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Consider the system of quadratic equations y =3x^2 - 6x, y = 2x^2 + x - c, where c is a real number.

 

(a) For what value(s) of c will the system have exactly one solution (x,y)?

 

(b) For what value(s) of c will the system have more than one real solution?

 

(c) For what value(s) of c will the system have no real solutions? Solutions to the quadratics are (x,y) pairs. Your answers will be in terms of c, but make sure you address both x and y for each part.

 Jun 6, 2022
 #1
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Because both equations are equal to y, we can set them equal to each other: \(3x^2 - 6x = 2x^2 + x - c\)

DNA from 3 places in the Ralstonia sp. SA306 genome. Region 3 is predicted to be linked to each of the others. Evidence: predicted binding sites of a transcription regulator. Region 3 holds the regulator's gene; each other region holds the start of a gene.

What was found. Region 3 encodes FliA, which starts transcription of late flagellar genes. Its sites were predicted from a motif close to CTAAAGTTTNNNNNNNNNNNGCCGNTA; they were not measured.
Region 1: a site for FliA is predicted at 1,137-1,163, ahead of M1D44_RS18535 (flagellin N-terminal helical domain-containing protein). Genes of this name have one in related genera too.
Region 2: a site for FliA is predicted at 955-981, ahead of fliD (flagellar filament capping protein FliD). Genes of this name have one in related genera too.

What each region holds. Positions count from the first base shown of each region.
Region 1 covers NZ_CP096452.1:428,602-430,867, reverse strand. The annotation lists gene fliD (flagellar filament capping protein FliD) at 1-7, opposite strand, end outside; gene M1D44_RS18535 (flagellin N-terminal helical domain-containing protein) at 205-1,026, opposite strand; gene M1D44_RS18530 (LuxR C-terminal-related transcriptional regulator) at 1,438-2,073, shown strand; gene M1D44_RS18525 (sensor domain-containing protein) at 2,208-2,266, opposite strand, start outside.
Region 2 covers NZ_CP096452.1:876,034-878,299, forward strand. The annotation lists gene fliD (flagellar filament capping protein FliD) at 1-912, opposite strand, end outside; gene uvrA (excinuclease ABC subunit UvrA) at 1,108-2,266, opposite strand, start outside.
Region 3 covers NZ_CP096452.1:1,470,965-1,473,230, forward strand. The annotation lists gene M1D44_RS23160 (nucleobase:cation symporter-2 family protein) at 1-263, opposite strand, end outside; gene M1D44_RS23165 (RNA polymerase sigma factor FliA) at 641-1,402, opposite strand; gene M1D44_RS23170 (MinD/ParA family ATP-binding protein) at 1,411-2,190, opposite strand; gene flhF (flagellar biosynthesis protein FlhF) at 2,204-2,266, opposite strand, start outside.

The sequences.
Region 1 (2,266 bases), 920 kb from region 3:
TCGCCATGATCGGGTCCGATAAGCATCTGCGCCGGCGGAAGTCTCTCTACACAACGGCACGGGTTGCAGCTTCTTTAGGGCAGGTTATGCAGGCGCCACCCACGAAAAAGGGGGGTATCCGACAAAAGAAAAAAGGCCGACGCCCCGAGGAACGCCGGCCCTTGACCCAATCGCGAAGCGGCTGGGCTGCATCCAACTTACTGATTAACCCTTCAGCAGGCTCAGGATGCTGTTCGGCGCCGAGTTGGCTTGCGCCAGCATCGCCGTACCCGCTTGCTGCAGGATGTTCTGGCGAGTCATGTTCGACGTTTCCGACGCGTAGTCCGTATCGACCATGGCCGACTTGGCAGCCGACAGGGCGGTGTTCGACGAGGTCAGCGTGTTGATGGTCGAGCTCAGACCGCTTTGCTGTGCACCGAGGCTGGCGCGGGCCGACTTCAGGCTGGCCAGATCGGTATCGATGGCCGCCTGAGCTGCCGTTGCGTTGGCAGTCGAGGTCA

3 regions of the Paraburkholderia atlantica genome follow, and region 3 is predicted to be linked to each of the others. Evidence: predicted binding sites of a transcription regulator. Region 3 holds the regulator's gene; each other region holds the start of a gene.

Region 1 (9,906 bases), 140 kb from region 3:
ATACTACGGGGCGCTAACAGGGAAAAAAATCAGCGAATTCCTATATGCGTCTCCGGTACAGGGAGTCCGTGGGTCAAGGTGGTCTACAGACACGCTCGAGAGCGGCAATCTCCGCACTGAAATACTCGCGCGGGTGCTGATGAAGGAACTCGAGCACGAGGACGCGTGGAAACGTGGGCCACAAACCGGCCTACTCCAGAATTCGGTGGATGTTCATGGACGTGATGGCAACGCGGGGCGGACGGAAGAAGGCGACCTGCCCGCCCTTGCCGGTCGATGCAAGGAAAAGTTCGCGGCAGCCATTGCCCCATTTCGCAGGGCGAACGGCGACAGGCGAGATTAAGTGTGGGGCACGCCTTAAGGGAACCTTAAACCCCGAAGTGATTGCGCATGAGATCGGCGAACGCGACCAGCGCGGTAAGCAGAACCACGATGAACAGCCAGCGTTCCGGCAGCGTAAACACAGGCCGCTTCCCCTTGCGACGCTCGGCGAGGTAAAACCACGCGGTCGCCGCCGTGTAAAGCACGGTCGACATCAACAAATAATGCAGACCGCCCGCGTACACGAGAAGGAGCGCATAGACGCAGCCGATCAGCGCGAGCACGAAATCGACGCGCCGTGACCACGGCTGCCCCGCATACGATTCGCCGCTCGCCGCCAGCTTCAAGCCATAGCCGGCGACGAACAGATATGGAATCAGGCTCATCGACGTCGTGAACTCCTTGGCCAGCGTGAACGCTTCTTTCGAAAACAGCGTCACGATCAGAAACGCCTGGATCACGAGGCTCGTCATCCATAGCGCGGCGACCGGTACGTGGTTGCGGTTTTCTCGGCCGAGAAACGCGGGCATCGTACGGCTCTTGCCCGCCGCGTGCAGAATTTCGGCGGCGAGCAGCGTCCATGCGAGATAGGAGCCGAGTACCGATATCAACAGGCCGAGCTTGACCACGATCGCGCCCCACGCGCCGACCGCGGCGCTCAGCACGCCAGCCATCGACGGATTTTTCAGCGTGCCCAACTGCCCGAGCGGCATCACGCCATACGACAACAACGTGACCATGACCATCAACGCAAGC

Bringing everything to the right-hand side gives us the quadratic: \(x^2 - 7x + c = 0\)

 

For the quadratic to have exactly 1 solution, the discriminant (\(b^2 - 4ac\)) must equal 0. This means \(49 - 4c = 0\)

 

For the quadratic to have more than 1 solution, the discriminant must be greater than 0. This means: \(49 - 4c >0\)

 

For the quadratic to have no real solutions, the discriminant must be less than 0. This means:\(49 - 4c <0\)

 

Can you take it from here?

 Jun 6, 2022

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